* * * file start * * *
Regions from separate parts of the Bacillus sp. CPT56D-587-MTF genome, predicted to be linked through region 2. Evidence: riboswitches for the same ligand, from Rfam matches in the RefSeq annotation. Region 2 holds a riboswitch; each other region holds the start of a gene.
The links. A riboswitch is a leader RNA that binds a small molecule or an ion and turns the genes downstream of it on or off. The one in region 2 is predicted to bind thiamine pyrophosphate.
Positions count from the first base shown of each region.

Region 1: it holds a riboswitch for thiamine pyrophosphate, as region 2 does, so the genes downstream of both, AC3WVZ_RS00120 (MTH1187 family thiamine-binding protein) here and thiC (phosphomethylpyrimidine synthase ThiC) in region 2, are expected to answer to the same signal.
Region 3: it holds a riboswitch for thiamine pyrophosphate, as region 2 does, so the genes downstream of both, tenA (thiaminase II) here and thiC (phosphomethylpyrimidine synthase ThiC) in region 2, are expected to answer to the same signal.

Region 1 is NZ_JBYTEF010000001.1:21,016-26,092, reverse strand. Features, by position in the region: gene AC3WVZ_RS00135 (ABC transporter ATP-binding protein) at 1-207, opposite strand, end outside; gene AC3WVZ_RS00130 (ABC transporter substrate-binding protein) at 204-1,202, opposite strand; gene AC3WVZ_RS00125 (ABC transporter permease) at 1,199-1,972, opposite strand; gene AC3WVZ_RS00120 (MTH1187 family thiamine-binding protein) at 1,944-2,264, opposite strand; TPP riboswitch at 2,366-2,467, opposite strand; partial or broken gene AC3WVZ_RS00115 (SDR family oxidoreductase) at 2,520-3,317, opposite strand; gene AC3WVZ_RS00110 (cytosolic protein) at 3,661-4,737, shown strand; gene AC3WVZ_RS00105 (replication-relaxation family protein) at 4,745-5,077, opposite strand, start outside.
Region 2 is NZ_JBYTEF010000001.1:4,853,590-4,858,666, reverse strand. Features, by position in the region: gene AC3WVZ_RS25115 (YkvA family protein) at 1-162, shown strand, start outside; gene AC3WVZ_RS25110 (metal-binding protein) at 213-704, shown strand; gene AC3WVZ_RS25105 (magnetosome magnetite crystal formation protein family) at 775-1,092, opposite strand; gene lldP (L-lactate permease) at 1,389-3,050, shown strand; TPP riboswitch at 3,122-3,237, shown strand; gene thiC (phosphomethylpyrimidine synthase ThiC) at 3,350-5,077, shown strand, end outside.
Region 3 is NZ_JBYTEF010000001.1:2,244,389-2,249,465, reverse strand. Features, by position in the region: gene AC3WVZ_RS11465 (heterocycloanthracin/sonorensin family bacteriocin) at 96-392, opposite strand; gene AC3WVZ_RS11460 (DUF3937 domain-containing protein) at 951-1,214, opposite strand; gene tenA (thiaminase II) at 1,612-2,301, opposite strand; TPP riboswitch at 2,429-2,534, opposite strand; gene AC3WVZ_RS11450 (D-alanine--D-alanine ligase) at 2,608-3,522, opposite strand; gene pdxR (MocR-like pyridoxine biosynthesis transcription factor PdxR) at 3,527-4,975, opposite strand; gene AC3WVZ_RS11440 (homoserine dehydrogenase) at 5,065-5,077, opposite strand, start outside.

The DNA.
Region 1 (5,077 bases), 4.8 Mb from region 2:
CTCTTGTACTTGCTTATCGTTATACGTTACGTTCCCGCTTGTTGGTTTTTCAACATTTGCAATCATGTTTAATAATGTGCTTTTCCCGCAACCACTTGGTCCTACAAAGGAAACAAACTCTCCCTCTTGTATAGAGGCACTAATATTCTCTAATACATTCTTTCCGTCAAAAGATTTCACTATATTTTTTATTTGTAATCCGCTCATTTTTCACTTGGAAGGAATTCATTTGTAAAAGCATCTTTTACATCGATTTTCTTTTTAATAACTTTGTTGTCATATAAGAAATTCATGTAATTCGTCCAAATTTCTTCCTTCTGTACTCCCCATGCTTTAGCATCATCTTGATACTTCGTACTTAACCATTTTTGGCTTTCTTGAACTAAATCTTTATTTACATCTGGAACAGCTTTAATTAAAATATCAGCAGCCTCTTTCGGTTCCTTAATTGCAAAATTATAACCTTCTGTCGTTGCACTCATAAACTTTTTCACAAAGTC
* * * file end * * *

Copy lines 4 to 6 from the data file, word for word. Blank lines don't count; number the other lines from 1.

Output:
Region 1: it holds a riboswitch for thiamine pyrophosphate, as region 2 does, so the genes downstream of both, AC3WVZ_RS00120 (MTH1187 family thiamine-binding protein) here and thiC (phosphomethylpyrimidine synthase ThiC) in region 2, are expected to answer to the same signal.
Region 3: it holds a riboswitch for thiamine pyrophosphate, as region 2 does, so the genes downstream of both, tenA (thiaminase II) here and thiC (phosphomethylpyrimidine synthase ThiC) in region 2, are expected to answer to the same signal.

Region 1 is NZ_JBYTEF010000001.1:21,016-26,092, reverse strand. Features, by position in the region: gene AC3WVZ_RS00135 (ABC transporter ATP-binding protein) at 1-207, opposite strand, end outside; gene AC3WVZ_RS00130 (ABC transporter substrate-binding protein) at 204-1,202, opposite strand; gene AC3WVZ_RS00125 (ABC transporter permease) at 1,199-1,972, opposite strand; gene AC3WVZ_RS00120 (MTH1187 family thiamine-binding protein) at 1,944-2,264, opposite strand; TPP riboswitch at 2,366-2,467, opposite strand; partial or broken gene AC3WVZ_RS00115 (SDR family oxidoreductase) at 2,520-3,317, opposite strand; gene AC3WVZ_RS00110 (cytosolic protein) at 3,661-4,737, shown strand; gene AC3WVZ_RS00105 (replication-relaxation family protein) at 4,745-5,077, opposite strand, start outside.